dead animal - quotes and descriptions to inspire creative writing
Jeremy poked the stick into the cat's eye causing it to pop right out. He laughed and poked it in all the harder. "This is the way into the brain," he crowed, "right in through the eye socket."
Amelia shivered and took a step backwards, casting her eyes to the woodland path that lead home. "Let's go home, Jez. I feel rain coming."
Jeremy carried on as if all he heard was the wind in the trees. "There, I can feel them squishing. If I poke all the harder it'll start coming out better than toothpaste."
As the odour of death rose in the air like invisible smoke Amelia paled. "I'm going, see ya." With that she ran, her pace quickening to match her heart and her auburn hair trailing behind her. The cold air didn't bother her a bit and neither did the first few drops of rain.
The animal was as cold as the ground it lay on, fur matted by the rain. Despite its lack of warmth it had died recently, no part of it attacked by scavengers and the eyes still moist, unsunken.
The wild hog was slung over Mike's shoulder, the weight causing him to walk as bricklayers do when carrying over more blocks than it healthy for their backs. From the way it moved, relaxed and loose, it had to be a fresh kill. Once he reached the fire he knelt heavily to the earth and slung the carcass down. With a crunch of dry leaves and a snapping of twigs its head lolled back, mouth slightly open, tongue hanging loose.
Mia stopped, her face set in the same grin she'd been wearing as she daydreamed, only now, set like stone, it was a mask of horror. Upon the park fence was the body of a squirrel, skewered over the iron railing like a horrific kebob. Everything about it was stiff and ugly, grim in death. It was a creature she'd never considered dead before, or able to suffer. The honk of a taxi waiting for a client shook her from her gaze and she walked on with rapid steps.
"Ken, it's just a dead animal, get a grip. How many BLT sandwiches do you eat every week anyway? You know that's all pig right? About as intelligent as a dog or more so? Let's skin the bloody fox and eat it."
Ken nodded, face pale, and took out his knife to help peel the cold skin from the muscle below.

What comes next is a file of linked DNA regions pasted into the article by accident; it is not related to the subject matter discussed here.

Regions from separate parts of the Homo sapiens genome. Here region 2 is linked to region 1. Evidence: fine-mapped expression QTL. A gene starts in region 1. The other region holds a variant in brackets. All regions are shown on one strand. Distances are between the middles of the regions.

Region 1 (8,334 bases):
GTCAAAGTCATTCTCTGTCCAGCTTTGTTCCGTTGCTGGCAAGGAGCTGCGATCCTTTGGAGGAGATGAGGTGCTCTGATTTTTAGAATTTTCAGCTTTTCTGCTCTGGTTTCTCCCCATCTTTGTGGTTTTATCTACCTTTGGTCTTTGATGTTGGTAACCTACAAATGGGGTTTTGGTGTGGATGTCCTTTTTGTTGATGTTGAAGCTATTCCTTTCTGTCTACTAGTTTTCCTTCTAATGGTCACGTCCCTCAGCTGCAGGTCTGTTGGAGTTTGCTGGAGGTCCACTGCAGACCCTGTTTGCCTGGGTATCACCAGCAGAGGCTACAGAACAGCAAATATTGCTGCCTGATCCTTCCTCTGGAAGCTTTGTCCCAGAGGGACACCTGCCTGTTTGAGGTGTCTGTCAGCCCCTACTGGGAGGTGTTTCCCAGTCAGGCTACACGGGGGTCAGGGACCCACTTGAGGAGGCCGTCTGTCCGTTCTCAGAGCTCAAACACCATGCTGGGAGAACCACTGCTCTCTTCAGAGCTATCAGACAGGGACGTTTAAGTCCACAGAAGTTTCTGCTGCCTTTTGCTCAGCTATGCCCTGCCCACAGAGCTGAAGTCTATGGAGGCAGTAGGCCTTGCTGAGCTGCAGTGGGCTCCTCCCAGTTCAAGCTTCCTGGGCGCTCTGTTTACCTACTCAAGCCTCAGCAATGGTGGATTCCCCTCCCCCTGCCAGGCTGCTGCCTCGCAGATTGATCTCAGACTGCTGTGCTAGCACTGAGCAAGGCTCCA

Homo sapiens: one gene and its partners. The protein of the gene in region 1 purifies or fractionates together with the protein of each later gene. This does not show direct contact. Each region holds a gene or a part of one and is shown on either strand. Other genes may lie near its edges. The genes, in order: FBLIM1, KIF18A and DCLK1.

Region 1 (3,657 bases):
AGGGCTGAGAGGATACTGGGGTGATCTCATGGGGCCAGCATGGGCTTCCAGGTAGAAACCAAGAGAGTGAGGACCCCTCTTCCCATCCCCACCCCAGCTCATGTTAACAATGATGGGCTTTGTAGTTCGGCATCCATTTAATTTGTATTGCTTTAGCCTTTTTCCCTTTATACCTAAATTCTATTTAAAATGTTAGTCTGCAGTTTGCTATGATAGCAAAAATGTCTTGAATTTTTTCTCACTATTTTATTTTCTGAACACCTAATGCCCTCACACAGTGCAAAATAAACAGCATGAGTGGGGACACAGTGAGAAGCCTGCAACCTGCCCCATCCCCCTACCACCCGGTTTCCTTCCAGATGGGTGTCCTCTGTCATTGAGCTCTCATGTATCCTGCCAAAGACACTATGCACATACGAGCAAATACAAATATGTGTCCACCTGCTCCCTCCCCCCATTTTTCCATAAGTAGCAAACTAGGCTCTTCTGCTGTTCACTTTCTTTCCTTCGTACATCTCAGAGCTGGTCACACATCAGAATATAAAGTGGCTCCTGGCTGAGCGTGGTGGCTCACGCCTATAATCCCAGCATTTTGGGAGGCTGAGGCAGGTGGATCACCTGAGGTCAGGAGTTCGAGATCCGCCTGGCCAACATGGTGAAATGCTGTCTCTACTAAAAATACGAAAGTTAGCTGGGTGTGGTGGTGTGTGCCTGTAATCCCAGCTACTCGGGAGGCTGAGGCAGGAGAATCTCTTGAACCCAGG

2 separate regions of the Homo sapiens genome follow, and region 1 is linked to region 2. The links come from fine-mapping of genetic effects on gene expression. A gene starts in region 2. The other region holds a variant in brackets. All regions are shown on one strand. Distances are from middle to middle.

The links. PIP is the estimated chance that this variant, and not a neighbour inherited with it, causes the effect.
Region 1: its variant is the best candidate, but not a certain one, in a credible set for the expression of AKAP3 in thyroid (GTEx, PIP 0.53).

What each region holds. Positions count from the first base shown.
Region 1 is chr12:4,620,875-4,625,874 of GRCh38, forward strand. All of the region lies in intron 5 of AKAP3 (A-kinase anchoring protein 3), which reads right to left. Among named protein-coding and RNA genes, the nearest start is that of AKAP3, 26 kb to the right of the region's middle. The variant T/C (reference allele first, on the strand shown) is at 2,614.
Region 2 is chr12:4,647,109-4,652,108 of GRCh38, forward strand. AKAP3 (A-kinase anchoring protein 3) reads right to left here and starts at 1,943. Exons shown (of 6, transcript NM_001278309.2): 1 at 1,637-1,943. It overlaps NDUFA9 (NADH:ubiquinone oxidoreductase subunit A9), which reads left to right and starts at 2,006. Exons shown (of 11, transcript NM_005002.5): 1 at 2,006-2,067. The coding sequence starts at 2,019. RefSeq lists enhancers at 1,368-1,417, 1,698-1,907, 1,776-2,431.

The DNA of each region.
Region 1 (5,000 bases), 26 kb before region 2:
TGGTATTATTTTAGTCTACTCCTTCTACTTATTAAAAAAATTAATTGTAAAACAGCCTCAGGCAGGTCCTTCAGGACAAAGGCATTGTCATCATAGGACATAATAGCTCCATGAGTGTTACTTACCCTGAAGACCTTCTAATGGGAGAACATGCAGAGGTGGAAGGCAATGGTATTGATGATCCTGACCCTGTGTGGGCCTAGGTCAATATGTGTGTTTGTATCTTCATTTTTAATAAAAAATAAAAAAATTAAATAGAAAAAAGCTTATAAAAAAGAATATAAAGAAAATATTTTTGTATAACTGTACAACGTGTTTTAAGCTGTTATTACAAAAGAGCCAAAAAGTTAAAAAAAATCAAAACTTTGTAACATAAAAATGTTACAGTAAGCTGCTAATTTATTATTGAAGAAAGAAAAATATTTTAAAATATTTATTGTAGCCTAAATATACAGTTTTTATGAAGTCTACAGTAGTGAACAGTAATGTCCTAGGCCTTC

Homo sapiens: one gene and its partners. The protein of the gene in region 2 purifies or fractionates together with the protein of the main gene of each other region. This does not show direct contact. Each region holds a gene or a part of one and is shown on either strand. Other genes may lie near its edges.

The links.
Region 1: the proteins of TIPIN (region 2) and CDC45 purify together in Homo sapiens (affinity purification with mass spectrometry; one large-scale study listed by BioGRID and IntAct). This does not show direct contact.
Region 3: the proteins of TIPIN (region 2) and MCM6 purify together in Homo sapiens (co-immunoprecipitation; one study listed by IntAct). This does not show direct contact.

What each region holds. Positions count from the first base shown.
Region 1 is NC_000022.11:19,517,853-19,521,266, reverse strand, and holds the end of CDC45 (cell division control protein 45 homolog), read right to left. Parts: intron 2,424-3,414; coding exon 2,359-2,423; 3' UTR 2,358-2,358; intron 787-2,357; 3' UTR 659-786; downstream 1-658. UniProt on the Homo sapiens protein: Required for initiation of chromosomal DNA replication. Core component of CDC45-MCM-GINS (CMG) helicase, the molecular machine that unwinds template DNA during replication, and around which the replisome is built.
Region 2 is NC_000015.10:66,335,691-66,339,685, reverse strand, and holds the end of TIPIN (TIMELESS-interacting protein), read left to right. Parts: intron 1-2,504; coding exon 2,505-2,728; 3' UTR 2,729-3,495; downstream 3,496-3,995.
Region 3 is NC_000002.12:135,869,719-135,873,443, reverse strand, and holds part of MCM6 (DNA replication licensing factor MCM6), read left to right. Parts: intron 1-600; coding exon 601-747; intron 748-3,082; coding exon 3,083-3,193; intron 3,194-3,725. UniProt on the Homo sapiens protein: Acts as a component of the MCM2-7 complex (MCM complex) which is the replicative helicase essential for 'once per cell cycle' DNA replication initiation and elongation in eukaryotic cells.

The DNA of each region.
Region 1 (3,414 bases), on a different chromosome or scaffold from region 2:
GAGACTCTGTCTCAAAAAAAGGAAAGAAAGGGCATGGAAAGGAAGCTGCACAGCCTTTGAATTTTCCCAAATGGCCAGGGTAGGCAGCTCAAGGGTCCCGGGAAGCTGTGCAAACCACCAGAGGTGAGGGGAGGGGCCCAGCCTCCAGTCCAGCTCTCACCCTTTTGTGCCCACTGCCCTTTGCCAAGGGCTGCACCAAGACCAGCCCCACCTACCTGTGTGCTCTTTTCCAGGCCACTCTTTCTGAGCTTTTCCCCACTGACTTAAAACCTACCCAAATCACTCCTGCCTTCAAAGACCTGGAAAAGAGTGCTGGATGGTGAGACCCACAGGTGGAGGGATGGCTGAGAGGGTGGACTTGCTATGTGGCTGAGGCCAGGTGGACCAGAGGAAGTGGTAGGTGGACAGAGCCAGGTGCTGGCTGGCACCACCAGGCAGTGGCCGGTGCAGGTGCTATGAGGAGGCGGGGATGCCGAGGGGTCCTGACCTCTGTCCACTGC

The deer stared into the sky with eyes that saw nothing. Already they were becoming more dry and dull. She was young and healthy, other than the fact she was dead. The bullet hole in her neck had seen to that. Stuart kicked the ground. Why the neck? If they couldn't get the head they shouldn't be out here hunting. But why had the carcass been left at all? Nothing about this made any sense.
It lay on it's side, eyes open but unseeing, it's mouth slightly open, a fat purple tongue hanging out. Flies buzzed around it's corpse, a swarming mass of insects nearly covered it's whole body. It lay at an unnatural angle, legs splayed out and it's back painfully arched. It looked as though someone had just tossed the deer aside like an unwanted rag doll. It almost did look like an inanimate object. That was of course if it's intestines lay coiled beside it. Something has ripped its stomach open and eaten half of its insides. Blood pooled around it, tinting it's white stomach a dull red. I felt a pang of sadness but knew that this was what nature was all about. It was killed. Or be killed.
There was a cat in the road lying still. Jenny told Mike to stay on the sidewalk and hold their backpacks. As she approached it the only movement was the wind in it's white fur. The head was flattened. Fresh blood spread over the asphalt and soaked into the fur it touched, matting it together. She noticed an eyeball had been squeezed out and sat in the red puddle still attached to the optic nerve. Her classmate Sally ran up, she said "Gross!" and snapped a picture on her phone. Then she was gone. Jenny turned away, pale in the face and feeling like she might throw up. She took her brother's hand and led him up the hill to school. Sad though it was the cat wasn't worth being late over, it wasn't like they had a hope of saving it.